What Is Hamburger Disease?

Hamburger disease can occur after eating food contaminated by E.coli

Hemolytic Uremic Syndrome. Credit: www.foodpoisonjournal.com

Hemolytic uremic syndrome (HUS), sometimes referred to as hamburger disease, is a life-threatening condition that damages the kidneys. HUS destroys clotting cells (thrombocytopenia) and red blood cells (hemolytic anemia). The destruction of these cells causes buildup in the small blood vessels and tubules of the kidneys, which leads to renal failure — the kidneys shutting down. HUS usually affects children between the ages of 1 to 10 years, but can also occur in adults.

HUS affects approximately two in 100,000 people.

Hemolytic Uremic Syndrome and E. Coli

Hemolytic uremic syndrome often occurs after a person has been infected with the O157:H7 strain of E.coli, which is most often picked from contaminated food or water. Infections with this strain of E.coli are nicknamed hamburger disease because the strain can be found in undercooked red meat. Other strains of E.coli may cause HUS, too.

HUS can also occur in response to other germs, pregnancy, or certain medicines. In rare cases, the cause might be undeterminable. When adults have HUS, it’s typically due to something other than foodborne illness. Your genetics may also be at play, causing atypical hemolytic uremic syndrome –– an inherited condition.

Symptoms of Hamburger Disease

Hemolytic uremic syndrome occurs after stomach flu (gastroenteritis) that may include vomiting, fever, and bloody diarrhea. Two to 14 days later, the condition begins with symptoms like:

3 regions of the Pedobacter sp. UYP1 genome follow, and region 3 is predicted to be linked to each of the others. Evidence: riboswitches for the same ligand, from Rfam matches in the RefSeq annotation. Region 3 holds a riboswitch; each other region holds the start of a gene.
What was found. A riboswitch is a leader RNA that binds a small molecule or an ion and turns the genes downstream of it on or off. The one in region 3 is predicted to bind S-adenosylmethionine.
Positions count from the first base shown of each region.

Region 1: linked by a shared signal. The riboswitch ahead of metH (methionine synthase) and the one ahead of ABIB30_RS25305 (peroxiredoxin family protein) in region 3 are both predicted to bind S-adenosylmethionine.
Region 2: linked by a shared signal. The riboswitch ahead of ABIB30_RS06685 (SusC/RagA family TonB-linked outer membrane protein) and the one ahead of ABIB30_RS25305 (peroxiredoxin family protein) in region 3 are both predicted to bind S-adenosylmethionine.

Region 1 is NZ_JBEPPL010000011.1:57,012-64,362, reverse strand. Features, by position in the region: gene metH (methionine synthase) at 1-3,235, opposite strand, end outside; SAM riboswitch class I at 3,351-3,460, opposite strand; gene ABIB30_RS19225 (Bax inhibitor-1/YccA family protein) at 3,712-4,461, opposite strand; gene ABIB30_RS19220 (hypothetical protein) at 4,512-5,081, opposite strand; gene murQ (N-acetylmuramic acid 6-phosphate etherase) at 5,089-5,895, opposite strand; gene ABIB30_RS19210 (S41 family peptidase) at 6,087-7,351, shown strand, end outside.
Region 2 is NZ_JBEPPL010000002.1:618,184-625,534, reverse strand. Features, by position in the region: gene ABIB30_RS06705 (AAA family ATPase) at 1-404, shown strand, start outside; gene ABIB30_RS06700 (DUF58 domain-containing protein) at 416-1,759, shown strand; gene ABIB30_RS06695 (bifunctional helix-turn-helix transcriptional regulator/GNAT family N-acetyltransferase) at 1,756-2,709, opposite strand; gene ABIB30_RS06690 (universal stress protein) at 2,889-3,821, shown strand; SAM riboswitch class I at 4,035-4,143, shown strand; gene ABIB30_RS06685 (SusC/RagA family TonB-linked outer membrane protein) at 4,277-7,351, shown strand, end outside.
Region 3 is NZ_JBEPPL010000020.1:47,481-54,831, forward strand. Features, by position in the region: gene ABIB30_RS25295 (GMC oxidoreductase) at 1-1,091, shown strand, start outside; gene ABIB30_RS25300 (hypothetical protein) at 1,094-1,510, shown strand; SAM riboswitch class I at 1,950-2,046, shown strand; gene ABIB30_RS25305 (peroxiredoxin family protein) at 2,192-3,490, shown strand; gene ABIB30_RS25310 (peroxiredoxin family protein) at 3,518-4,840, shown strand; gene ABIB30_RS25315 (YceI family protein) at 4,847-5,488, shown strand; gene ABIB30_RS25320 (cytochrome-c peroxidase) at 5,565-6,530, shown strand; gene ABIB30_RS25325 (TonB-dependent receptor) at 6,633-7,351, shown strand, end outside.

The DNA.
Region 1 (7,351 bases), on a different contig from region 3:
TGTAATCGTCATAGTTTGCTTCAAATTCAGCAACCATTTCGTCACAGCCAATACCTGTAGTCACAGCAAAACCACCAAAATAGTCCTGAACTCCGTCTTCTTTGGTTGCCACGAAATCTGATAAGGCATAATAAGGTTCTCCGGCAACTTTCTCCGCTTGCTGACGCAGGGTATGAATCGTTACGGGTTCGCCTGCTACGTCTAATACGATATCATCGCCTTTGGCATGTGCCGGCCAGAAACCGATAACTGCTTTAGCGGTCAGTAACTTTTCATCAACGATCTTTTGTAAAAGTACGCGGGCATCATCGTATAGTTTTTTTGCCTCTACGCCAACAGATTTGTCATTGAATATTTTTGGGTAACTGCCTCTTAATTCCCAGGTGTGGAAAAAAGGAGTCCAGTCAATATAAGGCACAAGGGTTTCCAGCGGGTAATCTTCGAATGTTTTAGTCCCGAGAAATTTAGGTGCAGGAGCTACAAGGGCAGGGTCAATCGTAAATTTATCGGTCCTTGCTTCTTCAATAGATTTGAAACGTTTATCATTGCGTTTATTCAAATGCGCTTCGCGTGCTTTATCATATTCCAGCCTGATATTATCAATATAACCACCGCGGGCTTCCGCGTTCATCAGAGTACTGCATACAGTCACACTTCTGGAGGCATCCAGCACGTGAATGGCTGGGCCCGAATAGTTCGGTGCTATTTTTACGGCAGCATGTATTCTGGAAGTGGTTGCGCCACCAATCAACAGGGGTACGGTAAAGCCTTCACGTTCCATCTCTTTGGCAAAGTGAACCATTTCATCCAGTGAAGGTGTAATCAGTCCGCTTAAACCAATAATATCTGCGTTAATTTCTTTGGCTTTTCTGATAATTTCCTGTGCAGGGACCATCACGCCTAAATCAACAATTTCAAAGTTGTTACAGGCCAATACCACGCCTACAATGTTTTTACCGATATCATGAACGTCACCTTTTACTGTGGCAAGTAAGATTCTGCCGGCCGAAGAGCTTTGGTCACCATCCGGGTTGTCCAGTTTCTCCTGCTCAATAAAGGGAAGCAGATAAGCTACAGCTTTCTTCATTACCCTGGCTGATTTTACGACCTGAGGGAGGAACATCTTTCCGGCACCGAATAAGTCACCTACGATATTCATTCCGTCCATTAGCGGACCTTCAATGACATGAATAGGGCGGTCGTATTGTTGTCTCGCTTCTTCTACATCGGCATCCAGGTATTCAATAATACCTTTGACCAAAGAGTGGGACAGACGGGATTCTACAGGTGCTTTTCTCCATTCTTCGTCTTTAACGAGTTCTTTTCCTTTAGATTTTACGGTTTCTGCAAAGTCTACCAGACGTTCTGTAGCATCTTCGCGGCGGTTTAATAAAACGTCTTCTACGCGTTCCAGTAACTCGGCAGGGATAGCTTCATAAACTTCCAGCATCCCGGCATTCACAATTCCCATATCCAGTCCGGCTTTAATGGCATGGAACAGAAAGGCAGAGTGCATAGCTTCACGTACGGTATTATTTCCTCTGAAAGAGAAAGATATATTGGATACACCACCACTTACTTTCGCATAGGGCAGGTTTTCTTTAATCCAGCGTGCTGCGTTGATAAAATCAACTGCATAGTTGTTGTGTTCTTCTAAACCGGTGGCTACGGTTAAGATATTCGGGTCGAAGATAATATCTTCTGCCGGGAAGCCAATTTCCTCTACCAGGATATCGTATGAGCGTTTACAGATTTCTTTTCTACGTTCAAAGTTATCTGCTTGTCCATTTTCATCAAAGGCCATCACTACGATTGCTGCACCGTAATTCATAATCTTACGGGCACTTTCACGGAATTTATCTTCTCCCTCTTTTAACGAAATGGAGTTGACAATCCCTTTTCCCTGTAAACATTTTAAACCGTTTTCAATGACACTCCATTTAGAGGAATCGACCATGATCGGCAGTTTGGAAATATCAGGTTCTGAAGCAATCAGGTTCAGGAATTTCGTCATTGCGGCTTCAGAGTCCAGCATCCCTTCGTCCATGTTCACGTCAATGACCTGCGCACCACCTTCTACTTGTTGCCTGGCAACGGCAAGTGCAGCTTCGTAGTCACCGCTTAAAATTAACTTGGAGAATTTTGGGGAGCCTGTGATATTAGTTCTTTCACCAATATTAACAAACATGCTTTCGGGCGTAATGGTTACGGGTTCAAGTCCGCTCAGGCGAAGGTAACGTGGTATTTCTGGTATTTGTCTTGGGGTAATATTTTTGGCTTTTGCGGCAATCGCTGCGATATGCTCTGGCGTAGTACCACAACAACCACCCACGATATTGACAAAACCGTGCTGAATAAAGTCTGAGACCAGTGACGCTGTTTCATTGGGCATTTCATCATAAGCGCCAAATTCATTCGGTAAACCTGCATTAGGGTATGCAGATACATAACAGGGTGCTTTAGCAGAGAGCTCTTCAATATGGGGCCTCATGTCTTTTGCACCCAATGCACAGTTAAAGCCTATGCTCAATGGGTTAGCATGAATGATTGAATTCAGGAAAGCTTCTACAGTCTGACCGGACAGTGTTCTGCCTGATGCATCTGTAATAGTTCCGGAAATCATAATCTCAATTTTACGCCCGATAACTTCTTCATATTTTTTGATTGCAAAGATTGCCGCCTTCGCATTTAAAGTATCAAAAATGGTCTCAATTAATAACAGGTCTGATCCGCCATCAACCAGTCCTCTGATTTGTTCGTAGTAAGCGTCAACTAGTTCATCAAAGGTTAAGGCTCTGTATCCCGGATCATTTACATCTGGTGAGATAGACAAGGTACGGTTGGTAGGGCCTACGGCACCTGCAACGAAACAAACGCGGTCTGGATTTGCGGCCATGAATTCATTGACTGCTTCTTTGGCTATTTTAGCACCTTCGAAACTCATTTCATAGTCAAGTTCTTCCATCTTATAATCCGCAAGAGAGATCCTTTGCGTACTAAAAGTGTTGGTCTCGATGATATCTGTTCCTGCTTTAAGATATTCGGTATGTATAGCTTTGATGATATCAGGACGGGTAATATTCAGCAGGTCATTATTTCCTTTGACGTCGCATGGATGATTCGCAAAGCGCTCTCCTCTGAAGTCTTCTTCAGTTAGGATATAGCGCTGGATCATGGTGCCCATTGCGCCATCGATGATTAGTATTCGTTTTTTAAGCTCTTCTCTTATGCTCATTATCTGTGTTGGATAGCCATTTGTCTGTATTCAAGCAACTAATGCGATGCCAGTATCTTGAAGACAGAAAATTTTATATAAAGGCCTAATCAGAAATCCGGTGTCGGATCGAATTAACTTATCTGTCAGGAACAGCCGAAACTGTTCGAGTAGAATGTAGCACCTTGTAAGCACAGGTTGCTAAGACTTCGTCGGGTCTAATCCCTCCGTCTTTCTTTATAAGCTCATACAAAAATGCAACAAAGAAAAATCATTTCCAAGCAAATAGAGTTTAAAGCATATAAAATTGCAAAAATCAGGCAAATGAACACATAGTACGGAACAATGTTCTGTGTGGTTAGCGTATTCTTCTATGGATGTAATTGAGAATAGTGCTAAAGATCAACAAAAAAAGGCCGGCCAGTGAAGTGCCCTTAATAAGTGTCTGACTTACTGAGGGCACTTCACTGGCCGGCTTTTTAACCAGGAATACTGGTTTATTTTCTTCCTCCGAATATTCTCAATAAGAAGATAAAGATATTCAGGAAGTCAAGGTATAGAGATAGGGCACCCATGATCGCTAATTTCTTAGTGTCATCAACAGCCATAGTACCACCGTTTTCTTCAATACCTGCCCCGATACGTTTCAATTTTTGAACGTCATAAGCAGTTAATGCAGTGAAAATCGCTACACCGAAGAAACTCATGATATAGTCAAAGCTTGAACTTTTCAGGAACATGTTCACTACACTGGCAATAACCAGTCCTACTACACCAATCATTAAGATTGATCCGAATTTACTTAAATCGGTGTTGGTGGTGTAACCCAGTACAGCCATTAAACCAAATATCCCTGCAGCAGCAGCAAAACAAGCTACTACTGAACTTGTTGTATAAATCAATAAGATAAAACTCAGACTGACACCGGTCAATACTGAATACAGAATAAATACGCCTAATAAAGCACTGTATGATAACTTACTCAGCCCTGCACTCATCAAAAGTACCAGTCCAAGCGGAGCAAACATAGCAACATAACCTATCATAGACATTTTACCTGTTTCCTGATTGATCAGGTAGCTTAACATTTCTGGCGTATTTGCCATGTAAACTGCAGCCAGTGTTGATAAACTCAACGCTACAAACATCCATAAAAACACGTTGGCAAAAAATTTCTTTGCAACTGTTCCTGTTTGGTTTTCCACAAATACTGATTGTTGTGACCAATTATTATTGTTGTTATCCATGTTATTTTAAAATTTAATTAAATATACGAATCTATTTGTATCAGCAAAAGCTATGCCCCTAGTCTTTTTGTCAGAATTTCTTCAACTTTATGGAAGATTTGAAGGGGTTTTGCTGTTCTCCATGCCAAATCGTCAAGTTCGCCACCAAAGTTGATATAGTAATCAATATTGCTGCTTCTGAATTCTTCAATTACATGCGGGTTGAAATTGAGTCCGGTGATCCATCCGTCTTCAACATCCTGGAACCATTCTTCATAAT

• Sudden paleness (pallor) and irritability
  • Restlessness
  • Decreased urination
  • Bloody urine
  • Little purple bruises on the skin
  • Increased blood pressure
  • Abdominal pain
  • Fatigue
  • Swelling of the face, hands, feet, or body

Getting a Diagnosis

HUS is diagnosed through blood, urine, and stool tests. Blood tests will look for low red blood cell and platelet counts, as well as high levels of creatinine.

Urine tests will check for high levels of protein and the presence of blood. Stool tests will look for bacteria like E.coli. Doctors may also do a kidney biopsy if the other tests are inconclusive.

Treating HUS

If you have hamburger disease, you will need to be admitted to a hospital for treatment. Medical care is provided for kidney failure and may include dialysis, blood transfusions (to return the blood to normal), high blood pressure medicine, and a special diet. Intravenous immunoglobulin G (IgG) may also be given. It is not clear whether antibiotics can help treat the disease. Unfortunately, 4- to 5-percent of patients will not survive, and many more will develop long-term health problems.

For people with long-term kidney damage, your doctor may recommend taking blood pressure medications or following a low-protein diet to decrease your risks of further kidney damage.

Preventing Hamburger Disease

You can protect yourself and your children from getting foodborne illnesses by:

  • Cooking all ground beef and poultry thoroughly. Send restaurant food back to the kitchen if it's not cooked well.
  • Avoiding unpasteurized juices or milk
  • Refrigerating ground beef and perishable food immediately after shopping
  • Washing your hands and food utensils with hot, soapy water after handling meat and poultry

Sources:

Hemolytic Uremic Syndrome. National Kidney and Urologic Diseases Information Clearinghouse. Dec 2005. National Institute of Diabetes and Digestive and Kidney Diseases. 2 Sep 2007.

Sims, Judith. Hemolytic-uremic syndrome. Health AtoZ. 14 Aug 2006. HealthAtoZ.com. 2 Sep 2007.

National Institute of Diabetes and Digestive and Kidney Diseases. Hemolytic Uremic Syndrome in Children. (2015)

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